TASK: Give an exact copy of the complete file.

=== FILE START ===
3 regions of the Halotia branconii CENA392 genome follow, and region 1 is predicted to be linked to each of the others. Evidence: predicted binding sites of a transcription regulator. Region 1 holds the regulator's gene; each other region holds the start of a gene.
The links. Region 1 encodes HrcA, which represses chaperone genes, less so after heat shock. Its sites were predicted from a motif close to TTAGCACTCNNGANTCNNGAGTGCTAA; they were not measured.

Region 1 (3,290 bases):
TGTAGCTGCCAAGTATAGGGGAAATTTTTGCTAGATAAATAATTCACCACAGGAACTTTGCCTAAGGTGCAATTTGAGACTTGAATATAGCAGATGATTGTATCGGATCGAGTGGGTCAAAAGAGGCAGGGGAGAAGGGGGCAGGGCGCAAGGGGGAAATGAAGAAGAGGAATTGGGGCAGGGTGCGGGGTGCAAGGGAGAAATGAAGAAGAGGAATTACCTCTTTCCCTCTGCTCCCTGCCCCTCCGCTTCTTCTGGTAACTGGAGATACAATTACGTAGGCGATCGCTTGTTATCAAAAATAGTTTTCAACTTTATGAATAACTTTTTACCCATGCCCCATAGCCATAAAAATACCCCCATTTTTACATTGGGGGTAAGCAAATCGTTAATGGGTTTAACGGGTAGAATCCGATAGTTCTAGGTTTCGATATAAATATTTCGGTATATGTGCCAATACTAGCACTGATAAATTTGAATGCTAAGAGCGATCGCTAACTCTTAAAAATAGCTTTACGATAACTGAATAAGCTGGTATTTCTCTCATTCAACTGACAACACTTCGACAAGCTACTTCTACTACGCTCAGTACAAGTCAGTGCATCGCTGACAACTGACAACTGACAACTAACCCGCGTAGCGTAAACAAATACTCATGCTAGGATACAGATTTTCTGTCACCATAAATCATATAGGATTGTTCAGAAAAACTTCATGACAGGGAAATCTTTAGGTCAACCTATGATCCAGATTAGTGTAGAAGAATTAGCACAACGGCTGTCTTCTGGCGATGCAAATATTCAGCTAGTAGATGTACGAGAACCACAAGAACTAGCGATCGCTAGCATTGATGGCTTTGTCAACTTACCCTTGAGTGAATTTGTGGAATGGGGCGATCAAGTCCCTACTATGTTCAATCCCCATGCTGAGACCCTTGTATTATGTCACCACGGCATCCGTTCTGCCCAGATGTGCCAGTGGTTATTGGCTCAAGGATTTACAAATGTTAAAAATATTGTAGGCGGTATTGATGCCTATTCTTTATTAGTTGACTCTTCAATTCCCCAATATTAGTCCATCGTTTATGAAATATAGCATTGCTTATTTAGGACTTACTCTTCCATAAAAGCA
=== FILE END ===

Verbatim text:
3 regions of the Halotia branconii CENA392 genome follow, and region 1 is predicted to be linked to each of the others. Evidence: predicted binding sites of a transcription regulator. Region 1 holds the regulator's gene; each other region holds the start of a gene.
The links. Region 1 encodes HrcA, which represses chaperone genes, less so after heat shock. Its sites were predicted from a motif close to TTAGCACTCNNGANTCNNGAGTGCTAA; they were not measured.

Region 1 (3,290 bases):
TGTAGCTGCCAAGTATAGGGGAAATTTTTGCTAGATAAATAATTCACCACAGGAACTTTGCCTAAGGTGCAATTTGAGACTTGAATATAGCAGATGATTGTATCGGATCGAGTGGGTCAAAAGAGGCAGGGGAGAAGGGGGCAGGGCGCAAGGGGGAAATGAAGAAGAGGAATTGGGGCAGGGTGCGGGGTGCAAGGGAGAAATGAAGAAGAGGAATTACCTCTTTCCCTCTGCTCCCTGCCCCTCCGCTTCTTCTGGTAACTGGAGATACAATTACGTAGGCGATCGCTTGTTATCAAAAATAGTTTTCAACTTTATGAATAACTTTTTACCCATGCCCCATAGCCATAAAAATACCCCCATTTTTACATTGGGGGTAAGCAAATCGTTAATGGGTTTAACGGGTAGAATCCGATAGTTCTAGGTTTCGATATAAATATTTCGGTATATGTGCCAATACTAGCACTGATAAATTTGAATGCTAAGAGCGATCGCTAACTCTTAAAAATAGCTTTACGATAACTGAATAAGCTGGTATTTCTCTCATTCAACTGACAACACTTCGACAAGCTACTTCTACTACGCTCAGTACAAGTCAGTGCATCGCTGACAACTGACAACTGACAACTAACCCGCGTAGCGTAAACAAATACTCATGCTAGGATACAGATTTTCTGTCACCATAAATCATATAGGATTGTTCAGAAAAACTTCATGACAGGGAAATCTTTAGGTCAACCTATGATCCAGATTAGTGTAGAAGAATTAGCACAACGGCTGTCTTCTGGCGATGCAAATATTCAGCTAGTAGATGTACGAGAACCACAAGAACTAGCGATCGCTAGCATTGATGGCTTTGTCAACTTACCCTTGAGTGAATTTGTGGAATGGGGCGATCAAGTCCCTACTATGTTCAATCCCCATGCTGAGACCCTTGTATTATGTCACCACGGCATCCGTTCTGCCCAGATGTGCCAGTGGTTATTGGCTCAAGGATTTACAAATGTTAAAAATATTGTAGGCGGTATTGATGCCTATTCTTTATTAGTTGACTCTTCAATTCCCCAATATTAGTCCATCGTTTATGAAATATAGCATTGCTTATTTAGGACTTACTCTTCCATAAAAGCA